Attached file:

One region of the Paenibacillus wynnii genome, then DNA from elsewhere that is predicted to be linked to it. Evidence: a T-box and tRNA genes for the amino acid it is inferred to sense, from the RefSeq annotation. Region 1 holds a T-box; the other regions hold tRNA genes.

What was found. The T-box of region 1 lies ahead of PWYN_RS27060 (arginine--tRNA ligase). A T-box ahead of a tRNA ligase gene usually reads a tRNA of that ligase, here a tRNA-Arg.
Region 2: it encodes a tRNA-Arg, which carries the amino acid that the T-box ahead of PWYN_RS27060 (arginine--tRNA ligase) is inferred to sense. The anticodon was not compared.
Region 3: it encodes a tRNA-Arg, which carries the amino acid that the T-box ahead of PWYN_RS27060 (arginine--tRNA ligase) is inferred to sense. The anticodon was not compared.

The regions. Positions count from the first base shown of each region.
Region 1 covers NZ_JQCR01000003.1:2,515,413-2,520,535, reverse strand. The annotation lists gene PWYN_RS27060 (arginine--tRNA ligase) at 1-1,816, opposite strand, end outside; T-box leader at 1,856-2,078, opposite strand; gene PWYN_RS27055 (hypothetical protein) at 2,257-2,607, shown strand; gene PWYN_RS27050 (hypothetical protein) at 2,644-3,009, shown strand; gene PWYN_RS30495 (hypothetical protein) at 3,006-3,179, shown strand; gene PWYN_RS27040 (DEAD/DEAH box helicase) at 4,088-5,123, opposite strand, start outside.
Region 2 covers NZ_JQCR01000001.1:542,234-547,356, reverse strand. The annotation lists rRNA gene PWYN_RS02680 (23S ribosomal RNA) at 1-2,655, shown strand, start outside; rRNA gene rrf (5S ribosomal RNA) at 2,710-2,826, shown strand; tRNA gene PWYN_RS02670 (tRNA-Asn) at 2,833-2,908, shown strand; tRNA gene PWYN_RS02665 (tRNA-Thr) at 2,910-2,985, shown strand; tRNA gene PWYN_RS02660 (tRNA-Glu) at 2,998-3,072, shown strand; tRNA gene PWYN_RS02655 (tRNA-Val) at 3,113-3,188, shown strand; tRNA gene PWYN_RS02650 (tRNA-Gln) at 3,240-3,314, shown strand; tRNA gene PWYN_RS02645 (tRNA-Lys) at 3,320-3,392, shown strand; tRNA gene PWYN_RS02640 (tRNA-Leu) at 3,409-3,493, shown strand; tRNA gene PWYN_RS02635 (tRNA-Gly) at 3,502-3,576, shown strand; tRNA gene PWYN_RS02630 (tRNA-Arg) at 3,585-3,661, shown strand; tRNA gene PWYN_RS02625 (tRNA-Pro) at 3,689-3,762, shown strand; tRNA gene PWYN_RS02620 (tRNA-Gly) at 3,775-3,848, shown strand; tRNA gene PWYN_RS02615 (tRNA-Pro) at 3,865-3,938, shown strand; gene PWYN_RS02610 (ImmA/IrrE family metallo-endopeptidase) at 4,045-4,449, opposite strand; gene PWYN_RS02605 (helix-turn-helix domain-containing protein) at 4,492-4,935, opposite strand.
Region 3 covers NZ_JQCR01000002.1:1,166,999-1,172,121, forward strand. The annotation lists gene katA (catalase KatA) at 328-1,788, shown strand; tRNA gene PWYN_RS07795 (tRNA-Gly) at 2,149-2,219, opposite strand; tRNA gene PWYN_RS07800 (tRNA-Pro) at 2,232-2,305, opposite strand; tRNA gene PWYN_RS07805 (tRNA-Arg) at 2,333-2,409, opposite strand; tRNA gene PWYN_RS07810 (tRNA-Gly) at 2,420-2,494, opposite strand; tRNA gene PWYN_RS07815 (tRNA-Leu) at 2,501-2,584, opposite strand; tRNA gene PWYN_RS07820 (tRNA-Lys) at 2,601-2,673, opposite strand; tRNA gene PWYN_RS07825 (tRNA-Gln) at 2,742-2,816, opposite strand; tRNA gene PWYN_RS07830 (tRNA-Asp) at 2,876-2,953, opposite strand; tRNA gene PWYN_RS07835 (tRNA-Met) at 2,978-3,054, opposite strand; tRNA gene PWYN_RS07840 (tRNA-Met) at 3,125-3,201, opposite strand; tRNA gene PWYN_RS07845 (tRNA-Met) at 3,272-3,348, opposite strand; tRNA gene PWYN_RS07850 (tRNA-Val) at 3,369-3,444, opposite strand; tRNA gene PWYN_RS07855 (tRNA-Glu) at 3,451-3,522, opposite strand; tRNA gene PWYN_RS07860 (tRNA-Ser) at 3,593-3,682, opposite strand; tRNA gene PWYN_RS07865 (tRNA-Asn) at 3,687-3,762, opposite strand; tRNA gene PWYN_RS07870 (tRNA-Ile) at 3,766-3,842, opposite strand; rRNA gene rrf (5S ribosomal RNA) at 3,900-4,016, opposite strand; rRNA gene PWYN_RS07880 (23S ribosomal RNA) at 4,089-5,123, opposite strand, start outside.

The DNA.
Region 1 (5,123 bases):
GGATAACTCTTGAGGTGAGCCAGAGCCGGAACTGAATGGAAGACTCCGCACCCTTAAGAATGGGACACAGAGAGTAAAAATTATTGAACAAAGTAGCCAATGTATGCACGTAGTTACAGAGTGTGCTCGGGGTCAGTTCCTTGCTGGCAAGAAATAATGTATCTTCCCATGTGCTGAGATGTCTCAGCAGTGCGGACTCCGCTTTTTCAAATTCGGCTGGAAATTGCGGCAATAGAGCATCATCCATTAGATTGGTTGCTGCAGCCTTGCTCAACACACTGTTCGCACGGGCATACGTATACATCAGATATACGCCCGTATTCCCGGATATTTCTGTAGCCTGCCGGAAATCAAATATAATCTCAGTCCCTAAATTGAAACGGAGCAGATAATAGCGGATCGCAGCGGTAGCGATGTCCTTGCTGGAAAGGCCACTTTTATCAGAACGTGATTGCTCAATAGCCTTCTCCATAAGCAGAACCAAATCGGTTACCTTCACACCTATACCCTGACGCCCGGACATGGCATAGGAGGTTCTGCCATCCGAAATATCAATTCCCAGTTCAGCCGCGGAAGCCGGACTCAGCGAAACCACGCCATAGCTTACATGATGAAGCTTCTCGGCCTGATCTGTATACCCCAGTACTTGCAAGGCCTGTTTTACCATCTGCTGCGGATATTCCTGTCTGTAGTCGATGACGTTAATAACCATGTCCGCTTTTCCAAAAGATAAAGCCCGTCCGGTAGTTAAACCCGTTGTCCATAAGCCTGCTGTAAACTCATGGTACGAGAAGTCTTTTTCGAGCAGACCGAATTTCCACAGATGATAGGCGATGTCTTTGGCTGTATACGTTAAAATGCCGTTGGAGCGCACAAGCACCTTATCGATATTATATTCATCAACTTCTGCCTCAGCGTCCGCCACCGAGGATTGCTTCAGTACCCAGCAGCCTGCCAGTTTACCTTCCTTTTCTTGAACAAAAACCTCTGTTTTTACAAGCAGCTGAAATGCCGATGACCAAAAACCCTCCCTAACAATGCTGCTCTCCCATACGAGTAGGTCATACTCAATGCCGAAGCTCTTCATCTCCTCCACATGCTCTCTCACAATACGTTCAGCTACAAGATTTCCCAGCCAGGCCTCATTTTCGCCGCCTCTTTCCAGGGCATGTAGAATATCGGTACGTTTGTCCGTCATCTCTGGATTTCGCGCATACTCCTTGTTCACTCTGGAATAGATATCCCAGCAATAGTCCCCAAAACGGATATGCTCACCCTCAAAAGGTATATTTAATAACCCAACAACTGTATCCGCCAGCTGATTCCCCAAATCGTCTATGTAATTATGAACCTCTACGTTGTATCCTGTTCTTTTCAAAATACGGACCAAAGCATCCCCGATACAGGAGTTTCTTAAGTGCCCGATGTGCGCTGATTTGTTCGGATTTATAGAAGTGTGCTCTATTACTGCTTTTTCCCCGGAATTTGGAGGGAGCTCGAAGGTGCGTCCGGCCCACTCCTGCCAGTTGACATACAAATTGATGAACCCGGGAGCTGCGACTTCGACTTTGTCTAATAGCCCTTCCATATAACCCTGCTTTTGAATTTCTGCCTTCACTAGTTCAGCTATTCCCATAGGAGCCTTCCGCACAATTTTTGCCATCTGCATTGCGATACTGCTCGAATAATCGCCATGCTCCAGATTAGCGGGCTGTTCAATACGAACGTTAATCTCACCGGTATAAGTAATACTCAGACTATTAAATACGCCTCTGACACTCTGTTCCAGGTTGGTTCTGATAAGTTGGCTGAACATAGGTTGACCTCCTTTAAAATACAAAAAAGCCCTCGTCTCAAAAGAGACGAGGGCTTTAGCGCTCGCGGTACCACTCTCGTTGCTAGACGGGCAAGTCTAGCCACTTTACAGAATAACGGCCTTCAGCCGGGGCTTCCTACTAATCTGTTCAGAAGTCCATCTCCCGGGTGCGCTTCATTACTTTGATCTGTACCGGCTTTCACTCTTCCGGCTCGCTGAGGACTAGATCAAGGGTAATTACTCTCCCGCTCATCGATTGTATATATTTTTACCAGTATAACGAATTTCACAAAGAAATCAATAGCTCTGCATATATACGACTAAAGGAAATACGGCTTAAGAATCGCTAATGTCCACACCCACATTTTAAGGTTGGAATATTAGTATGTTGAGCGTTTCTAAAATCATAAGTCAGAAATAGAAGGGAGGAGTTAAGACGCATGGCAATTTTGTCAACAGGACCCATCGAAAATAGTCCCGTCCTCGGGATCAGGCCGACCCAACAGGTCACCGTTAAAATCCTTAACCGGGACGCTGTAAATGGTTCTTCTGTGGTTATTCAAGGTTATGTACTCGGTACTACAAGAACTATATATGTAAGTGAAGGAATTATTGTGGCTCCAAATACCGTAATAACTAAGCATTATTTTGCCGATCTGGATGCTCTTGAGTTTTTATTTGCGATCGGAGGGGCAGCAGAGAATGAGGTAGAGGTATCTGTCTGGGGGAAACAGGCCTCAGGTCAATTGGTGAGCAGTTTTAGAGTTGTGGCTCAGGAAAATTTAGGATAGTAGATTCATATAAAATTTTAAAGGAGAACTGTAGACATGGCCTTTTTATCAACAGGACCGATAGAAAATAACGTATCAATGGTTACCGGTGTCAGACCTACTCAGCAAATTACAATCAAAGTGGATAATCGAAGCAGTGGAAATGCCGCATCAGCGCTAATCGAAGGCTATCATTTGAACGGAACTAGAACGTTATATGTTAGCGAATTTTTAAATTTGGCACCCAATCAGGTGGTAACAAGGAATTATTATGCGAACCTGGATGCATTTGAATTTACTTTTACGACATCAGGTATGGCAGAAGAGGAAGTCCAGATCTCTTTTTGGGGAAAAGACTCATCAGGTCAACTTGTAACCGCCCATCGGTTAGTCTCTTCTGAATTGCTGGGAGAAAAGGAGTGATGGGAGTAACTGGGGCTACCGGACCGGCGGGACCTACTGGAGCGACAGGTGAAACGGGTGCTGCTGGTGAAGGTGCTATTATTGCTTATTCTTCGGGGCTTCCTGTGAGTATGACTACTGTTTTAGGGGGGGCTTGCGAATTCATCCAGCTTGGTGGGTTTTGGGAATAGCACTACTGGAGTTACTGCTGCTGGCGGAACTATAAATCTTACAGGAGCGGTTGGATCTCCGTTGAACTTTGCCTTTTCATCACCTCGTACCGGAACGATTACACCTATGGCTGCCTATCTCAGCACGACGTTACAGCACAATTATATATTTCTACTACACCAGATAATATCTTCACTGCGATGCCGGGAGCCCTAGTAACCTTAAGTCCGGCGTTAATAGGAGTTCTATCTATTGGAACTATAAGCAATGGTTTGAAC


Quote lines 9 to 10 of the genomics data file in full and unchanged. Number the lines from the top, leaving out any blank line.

The DNA.
Region 1 (5,123 bases):